BARRY R BESS V WILLIAM J GREER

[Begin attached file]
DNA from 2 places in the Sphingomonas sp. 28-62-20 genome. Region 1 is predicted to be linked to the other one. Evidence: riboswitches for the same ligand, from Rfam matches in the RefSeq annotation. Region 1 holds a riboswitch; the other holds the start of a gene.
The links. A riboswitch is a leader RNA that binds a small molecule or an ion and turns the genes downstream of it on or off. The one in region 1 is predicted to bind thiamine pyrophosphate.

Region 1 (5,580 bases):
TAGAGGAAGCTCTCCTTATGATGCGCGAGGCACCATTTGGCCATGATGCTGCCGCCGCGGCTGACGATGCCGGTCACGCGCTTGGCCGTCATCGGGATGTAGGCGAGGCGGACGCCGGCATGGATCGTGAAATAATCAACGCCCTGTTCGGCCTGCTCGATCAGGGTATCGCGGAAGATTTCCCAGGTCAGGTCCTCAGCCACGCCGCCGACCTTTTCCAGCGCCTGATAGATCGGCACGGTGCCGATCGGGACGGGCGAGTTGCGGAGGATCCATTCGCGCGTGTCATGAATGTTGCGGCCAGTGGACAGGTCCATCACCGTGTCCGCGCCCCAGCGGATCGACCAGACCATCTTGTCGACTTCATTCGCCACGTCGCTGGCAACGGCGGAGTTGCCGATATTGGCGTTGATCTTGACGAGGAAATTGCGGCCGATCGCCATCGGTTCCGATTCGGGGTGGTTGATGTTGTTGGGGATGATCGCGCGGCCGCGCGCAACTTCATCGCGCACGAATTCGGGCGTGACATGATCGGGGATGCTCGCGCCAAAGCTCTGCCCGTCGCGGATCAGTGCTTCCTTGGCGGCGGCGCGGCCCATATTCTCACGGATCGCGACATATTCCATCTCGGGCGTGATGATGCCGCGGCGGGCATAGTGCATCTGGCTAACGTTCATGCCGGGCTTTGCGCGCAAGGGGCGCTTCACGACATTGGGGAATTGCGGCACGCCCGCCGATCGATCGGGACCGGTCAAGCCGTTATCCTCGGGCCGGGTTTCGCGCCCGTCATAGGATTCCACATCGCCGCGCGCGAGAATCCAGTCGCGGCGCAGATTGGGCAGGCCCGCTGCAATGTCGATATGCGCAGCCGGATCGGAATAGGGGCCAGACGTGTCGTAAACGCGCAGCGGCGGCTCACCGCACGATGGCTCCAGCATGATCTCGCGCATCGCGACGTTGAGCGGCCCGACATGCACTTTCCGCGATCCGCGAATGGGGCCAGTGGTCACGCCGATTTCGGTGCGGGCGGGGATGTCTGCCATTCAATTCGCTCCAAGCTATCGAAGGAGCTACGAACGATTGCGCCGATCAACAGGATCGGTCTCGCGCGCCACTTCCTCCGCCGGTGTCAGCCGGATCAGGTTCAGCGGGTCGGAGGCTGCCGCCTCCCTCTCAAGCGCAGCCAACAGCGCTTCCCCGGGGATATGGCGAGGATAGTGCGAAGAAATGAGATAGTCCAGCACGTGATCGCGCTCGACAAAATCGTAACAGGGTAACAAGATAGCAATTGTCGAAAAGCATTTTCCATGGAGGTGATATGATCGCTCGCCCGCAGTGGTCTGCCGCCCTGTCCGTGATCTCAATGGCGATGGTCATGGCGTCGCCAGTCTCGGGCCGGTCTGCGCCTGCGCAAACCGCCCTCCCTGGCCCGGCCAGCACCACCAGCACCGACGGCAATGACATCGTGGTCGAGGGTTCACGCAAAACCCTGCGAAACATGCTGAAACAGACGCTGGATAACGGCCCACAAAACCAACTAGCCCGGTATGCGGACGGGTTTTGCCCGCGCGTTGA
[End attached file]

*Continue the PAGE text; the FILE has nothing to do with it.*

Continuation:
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STATE OF MICHIGAN COURT OF APPEALS BARRY R. BESS, Receiver of Certain Real Property of DOUGLAS D. ELLIARD, UNPUBLISHED June 2, 1998 Plaintiff-Appellee, v No. 200191 Oakland Circuit Court LC No. 96-524069-CH WILLIAM J. GREER, Defendant-Appellant. Before: Gage, P.J., and Reilly and Jansen, JJ. PER CURIAM. In this action to quiet title to real property, defendant appeals by right the order granting summary disposition for plaintiff under MCR 2.116(C)(10). We reverse. We reject defendant’s initial argument that plaintiff did not have standing to bring this action because the Wayne County Probate Court lacked the authority to appoint him as receiver of Elliard’s assets. This Court reviews questions of law de novo. In re Lafayette Towers, 200 Mich App 269, 273; 503 NW2d 740 (1993). The probate court is a court of limited jurisdiction, deriving all its power from statutes. MCL 600.841; MSA 27A.841; D’Allessandro v Ely, 173 Mich App 788, 794; 434 NW2d 662 (1988). In the underlying actions, the probate court had jurisdiction over claims by the representatives of three estates against Elliard to recover the over $100,000 that Elliard misappropriated from the estates.1 MCL 700.22(1)(a); MSA 27.5022(1)(a); Noble v McNerney, 165 Mich App 586, 591-598; 419 NW2d 424 (1988). The court entered money judgments against Elliard in these underlying actions. MCL 600.6104; MSA 27A.6104 grants the court specific powers concerning execution of a judgment. The statute provides in relevant part as follows: After judgment for money has been rendered in an action in any court of this state, the judge may, on motion in that action or in a subsequent proceeding: *** -1­ (4) Appoint a receiver of any property the judgment debtor has or may thereafter acquire. Accordingly, upon entering the judgments in the underlying actions, the probate court had authority under MCL 600.6104(4); MSA 27A.6104(4) to appoint plaintiff as the receiver of any property Elliard possessed or thereafter acquired. Therefore, plaintiff had standing to bring the instant action to quiet title to the property. Defendant next argues that the trial court erred in granting summary disposition for plaintiff under MCR 2.116(C)(10)2 because a question of fact existed whether Elliard and defendant intended the quitclaim deed Elliard gave to defendant to denote an absolute conveyance or security for a debt. We agree. This Court reviews de novo a trial court’s ruling on a motion for summary disposition. Omnicom of Michigan v Giannetti Investment Co, 221 Mich App 341, 344; 561 NW2d 138 (1997). A motion for summary disposition under MCR 2.116(C)(10) tests the factual basis underlying a plaintiff’s claim and permits summary disposition when, except as to the amount of damages, no genuine issue of material fact exists and the moving party is entitled to judgment as a matter of law. When deciding the motion, the court considers the pleadings, affidavits, depositions, admissions and other documentary evidence available to it in a light most favorable to the opposing party. Id. In Michigan, a court of equity may declare a deed absolute on its face to be a mortgage. Ellis v Wayne Real Estate Co, 357 Mich 115, 118; 97 NW2d 758 (1959); Taines v Munson, 19 Mich App 29, 36; 172 NW2d 217 (1969). The controlling factor is the parties’ intention. Koenig v Van Reken, 89 Mich App 102, 106; 279 NW2d 590 (1979). Either the grantor or the grantee may assert the existence of an equitable mortgage. Kellogg v Northrup, 115 Mich 327, 328; 73 NW 230 (1897). The person asserting that a deed absolute on its face is actually a mortgage, however, bears a heavy burden of proof and “must furnish a preponderance of evidence whereby it is made ‘very clear’ to the fact finder that the parties did not contemplate an absolute sale.” Grant v Van Reken, 71 Mich App 121, 126; 246 NW2d 348 (1976). The court may glean the requisite intent from the circumstances surrounding the transaction, including the conduct and relative economic positions of the parties and the existence of a discrepancy between the value of the property and the price fixed in the alleged sale. Koenig, supra at 106; see generally 4 Powell on Real Property, Ch 37, § 37.18, pp 37-117 - 37-120. Michigan courts have identified the debtor/creditor relationship as one where the court will recognize an equitable mortgage because the parties’ relative bargaining positions are such that a potential for abuse exists. Alpert Industries, Inc v Oakland Metal Stamping Co, 379 Mich 272, 278-279; 150 NW2d 765 (1967). In such cases, the adverse financial condition of the grantor combined with the inadequacy of the purchase price for the property is sufficient to establish that a deed absolute on its face is actually a mortgage. Koenig, supra at 106. In this case, defendant testified at his deposition that Elliard, his friend, gave him the quitclaim deed as security for a debt. Defendant admitted that he did not record the deed, report the property as income, pay property taxes or insurance premiums, and did not occupy the property. The record also reflects a discrepancy between the value of the property and the recited purchase price. Elliard owed defendant between $32,000 and $34,000 for a loan and home improvement services. The estimated true cash value of the property for tax purposes was $46,400, while defendant estimated its worth at in -2­ excess of $140,000. Defendant further testified that Elliard was experiencing financial difficulties at the time he transferred the property. Defendant is bound by this clear and unequivocal testimony, and the trial court appropriately disregarded his contradictory, later-filed affidavit in determining whether an issue of fact existed because parties may not formulate factual issues by asserting contrary facts in an affidavit after giving damaging deposition testimony. Kaufman & Payton, PC v Nikkila, 200 Mich App 250, 256-257; 503 NW2d 728 (1993). Although we recognize that defendant’s deposition testimony supports plaintiff’s claim of an equitable mortgage, we nevertheless conclude that a question of fact existed in this case based on Elliard’s affidavit. The key factual issue concerns defendant and Elliard’s intentions regarding the underlying transaction because the deed itself is not a contract, but rather is the means of carrying out the contract to convey the land. 14 Powell on Real Property, Ch 81A, ¶ 898[1][b], p 81A-46. Elliard stated in his affidavit that he elected to quitclaim the property to defendant rather than prepare a promissory note secured by a mortgage. He further stated that he conveyed the property with no intention of retaining an interest in it. Contrary to plaintiff’s assertion, no authority exists for the proposition that the court may disregard Elliard’s affidavit because he failed to appear for his scheduled deposition. 3 Rather, a party’s recourse against a person who is subpoenaed but fails to appear for his deposition is to initiate contempt proceedings. MCL 600.1701(i)(v); MSA 27A.170(i)(v); MCR 2.313(B)(1). Moreover, we note that the discovery period in this case had yet to close when plaintiff moved for summary disposition and Elliard prepared his affidavit. Generally, summary disposition is premature if granted before the parties complete discovery on a disputed issue. State Treasurer v Sheko, 218 Mich App 185, 190; 553 NW2d 654 (1996). Given Elliard’s testimony regarding the parties’ intentions and the fact that the deed itself represents an absolute conveyance, the trial court erred in granting summary disposition for plaintiff because a question of fact existed whether the parties intended a conveyance or a mortgage. Reversed. /s/ Maureen Pulte Reilly /s/ Kathleen Jansen 1 The underlying probate proceedings were Estate of Patrick N. Poinsette, deceased, File No. 88­ 813-344, Estate of Mazel Parker Lockard, deceased, File No. 781,831, and Estate of Christopher Louis Davis, deceased, File No. 88-816,096-SE. 2 Although plaintiff filed his motion under MCR 2.116(C)(7), the trial court considered the motion under the appropriate subrule, (C)(10). We likewise consider plaintiff’s motion as if it was properly labeled because no prejudice to defendant is alleged or apparent. Wells v Firestone Tire & Rubber Co, 421 Mich 641, 646 n 1; 360 NW2d 670 (1984). 3 Plaintiff erroneously cites Kaufman, supra at 256-257, to support his assertion that the court may disregard Elliard’s affidavit. Kaufman states the well established rule that a witness may not contradict -3­ his clear and unequivocal deposition testimony with a later-filed affidavit. This rule does not apply to Elliard’s affidavit because he never gave deposition testimony. -4­